Next, I’m going to be looping over the file, but I want to do so in reverse order, so I can iteratively chop off the tail preserve the line numbers of each section. The cleanest way I found to do this is via a C-style loop over the indices:

    indices=( ${!matches[@]} )
    for ((i=${#indices[@]} - 1; i >=0; i--)); do

The first line uses bash object expansion syntax, signified by the ${...}.
The [@] (or, synonymously, [*]) selects every element in matches (unlike many other languages, entering just the array name matches returns only the first item. This probably designed to facilitate working with arrays of arguments and stuff, but I’m just speculating). The ! tells bash to select the indices – rather than the values – of matches.

The second line defines the loop. In English, it translates to: “Starting with the final index (length [#] of indices minus one, since bash array indices start from zero), while i is greater than or equal to zero, reduce i by 1 (i--) at every iteration”. This loop syntax (start; condition; change) is identical to C and similar to Fortran, among others.

Next, recall that each matched line looks like this:

    4242:Saturday, February 30, 2015

We only want the line number (4242), so we can use more bash variable expansion syntax to extract it:


Breaking it down: matches[i] selects the ith element of matches. The % indicates that we want to delete stuff from the end of the object, and the pattern we use as a basis for that deletion is :*; in other words, “delete the last colon and everything after it”. (If I wanted to instead keep only the stuff after the colon, I would use #*:, where the # matches from the front and *: is bash wildcard syntax meaning “everything up to and including the colon”.)

Next, I want to extract the note title and use it as the file name for my note. As I mentioned earlier, the note title is always 2 lines above the note date:


The title is whatever appears on that line. There are several commands that can get a line from a file by the line number, but according to a StackOverflow comment, the fastest command is this:

    title=$(tail -n+$titleline note.md | head -n1)

…which takes the end (“tail”) of note.md starting from line number (-n) $titleline and, from that (|), takes the first line (head -n1).

I could be done there, but I’m actually a little more picky. Vimwiki diary entries are automatically named by date, and I want to preserve this in my imported files (especially since there are a lot of them, and I want to keep them organized in a logical manner). My OneNote notes also have names, but they are mostly written out in full (“Wednesday, 32 October 2015”), and don’t always correspond to the day I created them, which is the date that is listed below the title (I like to plan days in advance and stick those plans into my daily notebook for that day). So my naming logic is as follows:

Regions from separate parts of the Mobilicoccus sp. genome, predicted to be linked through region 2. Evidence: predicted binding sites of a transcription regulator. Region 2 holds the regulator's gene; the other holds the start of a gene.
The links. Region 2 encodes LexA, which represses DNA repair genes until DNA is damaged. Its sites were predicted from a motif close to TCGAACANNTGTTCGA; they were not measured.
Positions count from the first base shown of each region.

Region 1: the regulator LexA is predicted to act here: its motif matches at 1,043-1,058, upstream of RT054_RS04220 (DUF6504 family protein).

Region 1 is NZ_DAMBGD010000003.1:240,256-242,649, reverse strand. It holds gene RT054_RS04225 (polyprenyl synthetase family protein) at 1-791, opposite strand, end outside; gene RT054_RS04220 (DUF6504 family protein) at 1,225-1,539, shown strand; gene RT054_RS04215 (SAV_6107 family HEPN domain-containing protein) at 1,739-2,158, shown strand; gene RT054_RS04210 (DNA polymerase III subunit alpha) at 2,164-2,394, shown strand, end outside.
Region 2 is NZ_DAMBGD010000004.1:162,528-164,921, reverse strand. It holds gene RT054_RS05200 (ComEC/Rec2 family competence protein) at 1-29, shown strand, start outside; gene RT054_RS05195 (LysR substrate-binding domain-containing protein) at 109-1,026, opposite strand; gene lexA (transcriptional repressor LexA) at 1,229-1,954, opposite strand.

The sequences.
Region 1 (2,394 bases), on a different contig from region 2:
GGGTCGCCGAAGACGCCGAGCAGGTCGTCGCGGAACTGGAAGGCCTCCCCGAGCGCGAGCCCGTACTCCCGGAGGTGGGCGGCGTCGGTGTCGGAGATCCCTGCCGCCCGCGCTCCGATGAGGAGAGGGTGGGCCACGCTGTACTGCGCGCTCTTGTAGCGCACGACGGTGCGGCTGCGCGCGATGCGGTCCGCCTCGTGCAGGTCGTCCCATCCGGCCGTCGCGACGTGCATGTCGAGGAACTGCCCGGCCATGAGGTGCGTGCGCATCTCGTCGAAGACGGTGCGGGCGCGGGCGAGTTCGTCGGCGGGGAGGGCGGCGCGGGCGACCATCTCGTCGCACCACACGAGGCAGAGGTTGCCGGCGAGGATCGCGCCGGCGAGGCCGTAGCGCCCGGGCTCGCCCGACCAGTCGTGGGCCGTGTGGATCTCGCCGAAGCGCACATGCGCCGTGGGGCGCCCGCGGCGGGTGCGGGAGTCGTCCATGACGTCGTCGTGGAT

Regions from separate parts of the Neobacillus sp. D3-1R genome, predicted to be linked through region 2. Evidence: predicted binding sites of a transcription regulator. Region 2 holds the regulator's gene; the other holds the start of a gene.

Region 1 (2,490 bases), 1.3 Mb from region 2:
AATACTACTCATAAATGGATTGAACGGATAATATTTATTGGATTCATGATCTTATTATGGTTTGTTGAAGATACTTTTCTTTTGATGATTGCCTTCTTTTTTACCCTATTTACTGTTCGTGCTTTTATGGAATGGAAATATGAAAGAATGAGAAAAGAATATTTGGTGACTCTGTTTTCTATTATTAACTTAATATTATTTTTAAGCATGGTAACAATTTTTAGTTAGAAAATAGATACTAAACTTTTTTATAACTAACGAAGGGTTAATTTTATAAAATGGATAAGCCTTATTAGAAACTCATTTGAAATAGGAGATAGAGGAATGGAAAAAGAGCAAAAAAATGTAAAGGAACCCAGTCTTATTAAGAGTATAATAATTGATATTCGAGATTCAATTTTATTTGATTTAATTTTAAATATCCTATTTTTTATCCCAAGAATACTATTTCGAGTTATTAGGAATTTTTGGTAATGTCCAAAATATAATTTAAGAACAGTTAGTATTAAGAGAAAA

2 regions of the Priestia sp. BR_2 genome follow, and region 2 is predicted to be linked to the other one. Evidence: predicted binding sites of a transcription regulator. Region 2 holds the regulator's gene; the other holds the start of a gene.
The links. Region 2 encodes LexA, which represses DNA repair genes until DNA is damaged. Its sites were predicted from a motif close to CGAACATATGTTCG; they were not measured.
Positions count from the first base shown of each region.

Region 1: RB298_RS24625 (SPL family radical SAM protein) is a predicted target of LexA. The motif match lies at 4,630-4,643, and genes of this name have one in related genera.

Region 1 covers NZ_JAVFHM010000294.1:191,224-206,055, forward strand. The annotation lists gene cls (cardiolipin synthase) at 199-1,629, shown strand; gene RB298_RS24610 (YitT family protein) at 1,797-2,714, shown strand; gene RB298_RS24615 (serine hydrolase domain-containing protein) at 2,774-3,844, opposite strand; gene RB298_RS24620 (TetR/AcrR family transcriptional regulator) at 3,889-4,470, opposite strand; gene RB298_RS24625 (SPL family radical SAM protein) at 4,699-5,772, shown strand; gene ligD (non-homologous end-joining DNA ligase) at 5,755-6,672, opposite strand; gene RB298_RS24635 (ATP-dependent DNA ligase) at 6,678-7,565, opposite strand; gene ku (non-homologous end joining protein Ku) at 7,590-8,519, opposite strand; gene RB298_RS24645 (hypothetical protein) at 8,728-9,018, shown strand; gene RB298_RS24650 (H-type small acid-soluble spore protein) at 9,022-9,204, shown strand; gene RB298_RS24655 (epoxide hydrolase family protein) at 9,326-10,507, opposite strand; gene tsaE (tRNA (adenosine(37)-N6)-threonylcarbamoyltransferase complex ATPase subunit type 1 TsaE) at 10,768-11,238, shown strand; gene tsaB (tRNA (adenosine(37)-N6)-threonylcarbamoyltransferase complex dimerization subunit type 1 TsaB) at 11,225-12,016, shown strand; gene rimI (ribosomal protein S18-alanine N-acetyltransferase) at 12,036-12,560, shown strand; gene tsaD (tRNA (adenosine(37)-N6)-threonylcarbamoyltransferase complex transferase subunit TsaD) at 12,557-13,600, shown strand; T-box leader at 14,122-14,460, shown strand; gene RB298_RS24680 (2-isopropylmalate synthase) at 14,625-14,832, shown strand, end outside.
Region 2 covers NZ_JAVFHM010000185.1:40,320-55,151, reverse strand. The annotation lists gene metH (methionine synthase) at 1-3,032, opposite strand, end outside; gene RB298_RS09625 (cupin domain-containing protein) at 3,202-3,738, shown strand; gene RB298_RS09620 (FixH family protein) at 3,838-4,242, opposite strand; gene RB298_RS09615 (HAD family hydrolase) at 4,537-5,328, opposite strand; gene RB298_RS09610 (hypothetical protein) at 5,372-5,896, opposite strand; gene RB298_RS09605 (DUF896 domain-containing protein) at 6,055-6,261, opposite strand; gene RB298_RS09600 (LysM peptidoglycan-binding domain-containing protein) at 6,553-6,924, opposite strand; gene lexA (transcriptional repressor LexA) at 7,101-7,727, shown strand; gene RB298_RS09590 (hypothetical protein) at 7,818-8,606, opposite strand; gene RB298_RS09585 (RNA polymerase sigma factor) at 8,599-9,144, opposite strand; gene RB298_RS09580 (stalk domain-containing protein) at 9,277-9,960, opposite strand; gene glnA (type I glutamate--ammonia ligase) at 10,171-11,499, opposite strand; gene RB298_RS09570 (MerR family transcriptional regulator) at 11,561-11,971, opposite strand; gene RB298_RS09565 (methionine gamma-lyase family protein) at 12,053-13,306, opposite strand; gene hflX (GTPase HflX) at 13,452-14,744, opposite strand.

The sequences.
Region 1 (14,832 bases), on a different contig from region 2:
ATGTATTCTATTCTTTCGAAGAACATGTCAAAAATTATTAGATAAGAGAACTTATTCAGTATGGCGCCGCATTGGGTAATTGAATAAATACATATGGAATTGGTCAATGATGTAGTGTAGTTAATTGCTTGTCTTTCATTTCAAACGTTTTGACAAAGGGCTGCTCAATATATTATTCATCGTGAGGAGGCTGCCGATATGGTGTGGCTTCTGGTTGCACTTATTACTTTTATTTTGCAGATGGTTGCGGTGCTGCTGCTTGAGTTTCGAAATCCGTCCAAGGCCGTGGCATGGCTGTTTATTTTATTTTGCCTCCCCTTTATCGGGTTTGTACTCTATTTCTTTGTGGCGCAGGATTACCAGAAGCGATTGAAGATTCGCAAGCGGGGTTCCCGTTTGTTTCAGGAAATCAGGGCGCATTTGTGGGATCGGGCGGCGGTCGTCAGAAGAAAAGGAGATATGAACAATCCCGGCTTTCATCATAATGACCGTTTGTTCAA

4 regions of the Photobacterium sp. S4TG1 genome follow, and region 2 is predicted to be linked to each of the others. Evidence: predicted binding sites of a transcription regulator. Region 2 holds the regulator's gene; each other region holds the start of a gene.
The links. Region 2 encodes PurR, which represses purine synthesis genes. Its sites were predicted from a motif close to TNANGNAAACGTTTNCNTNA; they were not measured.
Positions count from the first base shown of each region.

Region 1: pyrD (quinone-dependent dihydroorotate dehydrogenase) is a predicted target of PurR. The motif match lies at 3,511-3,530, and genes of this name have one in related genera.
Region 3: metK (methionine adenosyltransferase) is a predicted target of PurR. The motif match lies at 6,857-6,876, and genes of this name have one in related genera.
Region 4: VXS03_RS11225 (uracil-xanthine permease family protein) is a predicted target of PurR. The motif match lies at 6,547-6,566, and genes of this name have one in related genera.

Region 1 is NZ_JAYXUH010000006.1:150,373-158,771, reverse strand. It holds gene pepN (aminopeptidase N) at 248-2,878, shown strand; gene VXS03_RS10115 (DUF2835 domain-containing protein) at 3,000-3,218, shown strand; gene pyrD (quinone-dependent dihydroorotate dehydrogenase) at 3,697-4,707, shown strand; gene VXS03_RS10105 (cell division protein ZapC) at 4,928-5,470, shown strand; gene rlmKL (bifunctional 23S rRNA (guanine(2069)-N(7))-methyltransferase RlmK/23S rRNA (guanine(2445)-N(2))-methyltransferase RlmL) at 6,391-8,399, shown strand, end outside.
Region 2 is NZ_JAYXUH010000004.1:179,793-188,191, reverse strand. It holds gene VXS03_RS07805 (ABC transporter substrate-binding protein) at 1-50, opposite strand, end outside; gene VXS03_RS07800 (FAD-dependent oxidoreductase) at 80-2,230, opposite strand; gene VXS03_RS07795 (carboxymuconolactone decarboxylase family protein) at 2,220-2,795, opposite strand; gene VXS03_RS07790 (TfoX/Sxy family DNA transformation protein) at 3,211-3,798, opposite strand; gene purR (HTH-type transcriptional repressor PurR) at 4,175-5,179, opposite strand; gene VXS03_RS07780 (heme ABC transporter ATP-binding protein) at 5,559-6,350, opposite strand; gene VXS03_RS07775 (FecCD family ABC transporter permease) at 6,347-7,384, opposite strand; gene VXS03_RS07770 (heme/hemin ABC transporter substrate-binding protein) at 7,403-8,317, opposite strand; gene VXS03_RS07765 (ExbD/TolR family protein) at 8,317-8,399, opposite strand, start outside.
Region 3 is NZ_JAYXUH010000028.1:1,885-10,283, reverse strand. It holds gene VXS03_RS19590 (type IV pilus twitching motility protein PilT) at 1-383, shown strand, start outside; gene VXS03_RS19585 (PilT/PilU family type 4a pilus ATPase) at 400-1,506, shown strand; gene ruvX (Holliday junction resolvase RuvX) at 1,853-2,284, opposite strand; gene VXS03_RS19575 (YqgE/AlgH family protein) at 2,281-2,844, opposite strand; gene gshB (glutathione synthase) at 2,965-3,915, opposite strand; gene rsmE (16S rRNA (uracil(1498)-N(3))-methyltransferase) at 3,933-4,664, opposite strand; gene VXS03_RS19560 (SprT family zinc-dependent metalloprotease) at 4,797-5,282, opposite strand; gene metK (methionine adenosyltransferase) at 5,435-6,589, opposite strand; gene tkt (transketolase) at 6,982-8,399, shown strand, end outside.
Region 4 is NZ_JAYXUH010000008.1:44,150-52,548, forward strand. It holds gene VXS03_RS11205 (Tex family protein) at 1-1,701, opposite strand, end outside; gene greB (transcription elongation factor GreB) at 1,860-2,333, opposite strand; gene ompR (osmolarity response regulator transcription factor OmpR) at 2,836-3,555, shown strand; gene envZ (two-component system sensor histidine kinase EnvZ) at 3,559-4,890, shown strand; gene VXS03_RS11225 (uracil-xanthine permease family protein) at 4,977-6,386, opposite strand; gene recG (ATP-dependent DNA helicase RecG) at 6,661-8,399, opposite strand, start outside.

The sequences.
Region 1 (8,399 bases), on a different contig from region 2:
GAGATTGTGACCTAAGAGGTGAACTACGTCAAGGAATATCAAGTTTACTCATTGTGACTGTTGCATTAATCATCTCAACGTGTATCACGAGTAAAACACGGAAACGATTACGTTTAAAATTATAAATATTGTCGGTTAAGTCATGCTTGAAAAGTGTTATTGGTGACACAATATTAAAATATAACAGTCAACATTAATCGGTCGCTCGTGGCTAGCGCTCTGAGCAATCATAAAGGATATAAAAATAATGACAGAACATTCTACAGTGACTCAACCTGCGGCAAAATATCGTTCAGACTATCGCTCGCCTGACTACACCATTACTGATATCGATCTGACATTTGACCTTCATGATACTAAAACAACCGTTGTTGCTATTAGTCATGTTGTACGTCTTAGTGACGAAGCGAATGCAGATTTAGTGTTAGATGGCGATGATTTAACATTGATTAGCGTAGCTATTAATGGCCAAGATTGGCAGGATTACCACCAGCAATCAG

• If the note name can be interpreted as a date (by the useful bash command date -d) then use that as the note name.

  • Otherwise, use the original name, but prepend the note creation date to it.

Here’s the resulting code:

    if date -d$title; then
        title=$(date -d$title +%Y-%m-%d)
        linedate=$(date -d+$linedate +%Y-%m-%d)

All bash commands return an integer code when they complete. Code 0 means the command executed successfully, while other codes mean something went wrong.
This regularity can be leveraged by conditional statements. Here, the date -d command tries to interpret $title as a date. If it can, it converts this date to the YYYY-MM-DD format (+%Y-%m-%d). If it can’t, it throws an error , which is picked up by the logic processing as False and proceeds to the else block. There, I grab the date (from the original matched line), convert it to vimwiki format, and concatenate it with the original title…with one caveat. In some of my older titles, I included the date in slash form (e.g. 12/7), which confuses Unix systems because they interpret slashes in paths as directories. So I perform an internal character substitution via some fairly confusing bash variable expansion syntax to replace every (// – a single slash means only replace the first) slash (\/ – note that it has to be escaped with a backslash) with an underscore (_). (Since that particular example was about as confusing as it could have been, I’ll add for the record that the standard form for this syntax is ${var//x/y}, meaning replace every instance of x with y in var; to only replace the first x, the syntax becomes ${var/x/y}.)

Finally, with everything in place, I use tail to grab the section of file.md I need and paste it into a file with the appropriate title.

    tail -n+$titleline file.md > $outfile

Lather, rinse, repeat for every matched date line in file.md and we’re done!

The full bash script (with a few minor modifications for extensibility) is reproduced below (via GitHub gist):